Sitting high on a hilltop overlooking olive groves and citrus orchards, the Hariri Medical Centre, Sidon was built to give the people of South Lebanon a centre of clinical excellence and learning. This was July 1983 and optimism surrounding the project was high - needless to say this was short lived.

The Israeli Defence Forces withdrew from Beirut to a point just north of Sidon, thus blockading this busy fishing port with it�s Phoenician history. Tensions mounted as the security situation worsened.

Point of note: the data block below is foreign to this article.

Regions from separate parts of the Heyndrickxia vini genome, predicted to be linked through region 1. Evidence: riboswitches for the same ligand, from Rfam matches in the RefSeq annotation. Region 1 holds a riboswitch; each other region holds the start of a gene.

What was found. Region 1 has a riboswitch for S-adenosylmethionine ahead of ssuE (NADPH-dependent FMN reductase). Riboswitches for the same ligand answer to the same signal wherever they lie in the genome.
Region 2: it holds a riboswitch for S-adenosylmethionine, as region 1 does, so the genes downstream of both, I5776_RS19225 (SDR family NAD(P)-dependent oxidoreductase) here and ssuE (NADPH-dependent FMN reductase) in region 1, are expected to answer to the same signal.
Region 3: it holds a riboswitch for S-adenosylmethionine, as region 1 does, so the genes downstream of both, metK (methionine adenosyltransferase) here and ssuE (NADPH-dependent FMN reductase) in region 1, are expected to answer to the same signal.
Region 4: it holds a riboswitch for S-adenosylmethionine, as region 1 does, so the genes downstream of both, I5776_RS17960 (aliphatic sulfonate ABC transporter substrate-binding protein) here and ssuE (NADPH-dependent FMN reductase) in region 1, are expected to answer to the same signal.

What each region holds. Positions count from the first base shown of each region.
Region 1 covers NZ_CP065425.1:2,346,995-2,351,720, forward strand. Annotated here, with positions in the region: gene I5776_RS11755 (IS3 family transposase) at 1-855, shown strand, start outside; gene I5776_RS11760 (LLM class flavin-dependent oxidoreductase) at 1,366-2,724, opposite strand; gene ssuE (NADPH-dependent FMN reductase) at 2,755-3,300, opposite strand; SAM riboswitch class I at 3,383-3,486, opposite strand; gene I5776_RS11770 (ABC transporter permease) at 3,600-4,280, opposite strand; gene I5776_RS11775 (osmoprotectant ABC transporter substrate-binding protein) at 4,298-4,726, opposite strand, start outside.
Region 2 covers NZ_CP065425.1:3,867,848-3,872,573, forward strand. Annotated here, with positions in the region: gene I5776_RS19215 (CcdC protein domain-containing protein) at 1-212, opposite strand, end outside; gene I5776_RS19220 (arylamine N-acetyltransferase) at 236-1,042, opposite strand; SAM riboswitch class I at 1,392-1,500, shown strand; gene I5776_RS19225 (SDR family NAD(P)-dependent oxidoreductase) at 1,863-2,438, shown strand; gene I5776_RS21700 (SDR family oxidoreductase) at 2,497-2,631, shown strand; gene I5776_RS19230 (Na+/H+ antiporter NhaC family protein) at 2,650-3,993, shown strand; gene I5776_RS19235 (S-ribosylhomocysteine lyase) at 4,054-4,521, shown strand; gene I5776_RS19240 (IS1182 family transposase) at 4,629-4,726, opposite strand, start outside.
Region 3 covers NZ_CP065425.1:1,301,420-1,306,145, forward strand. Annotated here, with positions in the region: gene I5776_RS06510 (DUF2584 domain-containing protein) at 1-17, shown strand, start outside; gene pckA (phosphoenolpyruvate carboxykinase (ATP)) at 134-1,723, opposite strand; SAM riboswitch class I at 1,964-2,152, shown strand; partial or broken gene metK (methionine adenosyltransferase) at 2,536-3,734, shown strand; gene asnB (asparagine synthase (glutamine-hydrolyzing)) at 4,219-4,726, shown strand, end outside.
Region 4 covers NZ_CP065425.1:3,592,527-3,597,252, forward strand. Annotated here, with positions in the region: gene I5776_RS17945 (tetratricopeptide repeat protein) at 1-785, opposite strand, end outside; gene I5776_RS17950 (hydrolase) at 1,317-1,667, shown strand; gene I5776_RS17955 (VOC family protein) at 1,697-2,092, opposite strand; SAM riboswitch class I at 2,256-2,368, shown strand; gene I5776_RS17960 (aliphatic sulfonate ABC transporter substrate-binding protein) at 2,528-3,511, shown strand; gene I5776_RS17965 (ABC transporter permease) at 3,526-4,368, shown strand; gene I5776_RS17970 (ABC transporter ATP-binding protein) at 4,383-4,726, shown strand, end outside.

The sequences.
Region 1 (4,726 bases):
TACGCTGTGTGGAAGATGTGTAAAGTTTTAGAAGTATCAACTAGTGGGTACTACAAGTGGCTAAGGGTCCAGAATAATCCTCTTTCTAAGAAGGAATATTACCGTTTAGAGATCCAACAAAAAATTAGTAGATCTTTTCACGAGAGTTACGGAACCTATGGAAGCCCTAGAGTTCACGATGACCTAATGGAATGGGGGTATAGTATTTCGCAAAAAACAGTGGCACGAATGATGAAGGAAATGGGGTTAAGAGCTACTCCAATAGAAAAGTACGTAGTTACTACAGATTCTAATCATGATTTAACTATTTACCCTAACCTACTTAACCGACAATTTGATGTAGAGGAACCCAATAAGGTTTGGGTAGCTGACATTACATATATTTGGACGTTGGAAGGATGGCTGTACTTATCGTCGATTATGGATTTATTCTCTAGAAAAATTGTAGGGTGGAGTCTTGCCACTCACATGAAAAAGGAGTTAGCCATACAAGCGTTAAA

Now ambulances had to negotiate several military checkpoints as they travelled to Beirut through the spectacular scenery of the Chouf Mountains a difficult journey taking over 6 hours, instead of the 45 minute journey on the main highway. As part of the winning "hearts and minds" programme, trucks laden with fresh fruit and veg, bound for the markets of Beirut, were purposefully delayed at checkpoints long enough for the goods to perish.

Militias wearing t-shirts emblazoned with KILL EM ALL � LET GOD SORT EM OUT did little for our peace of mind. So began my time in the Lebanon.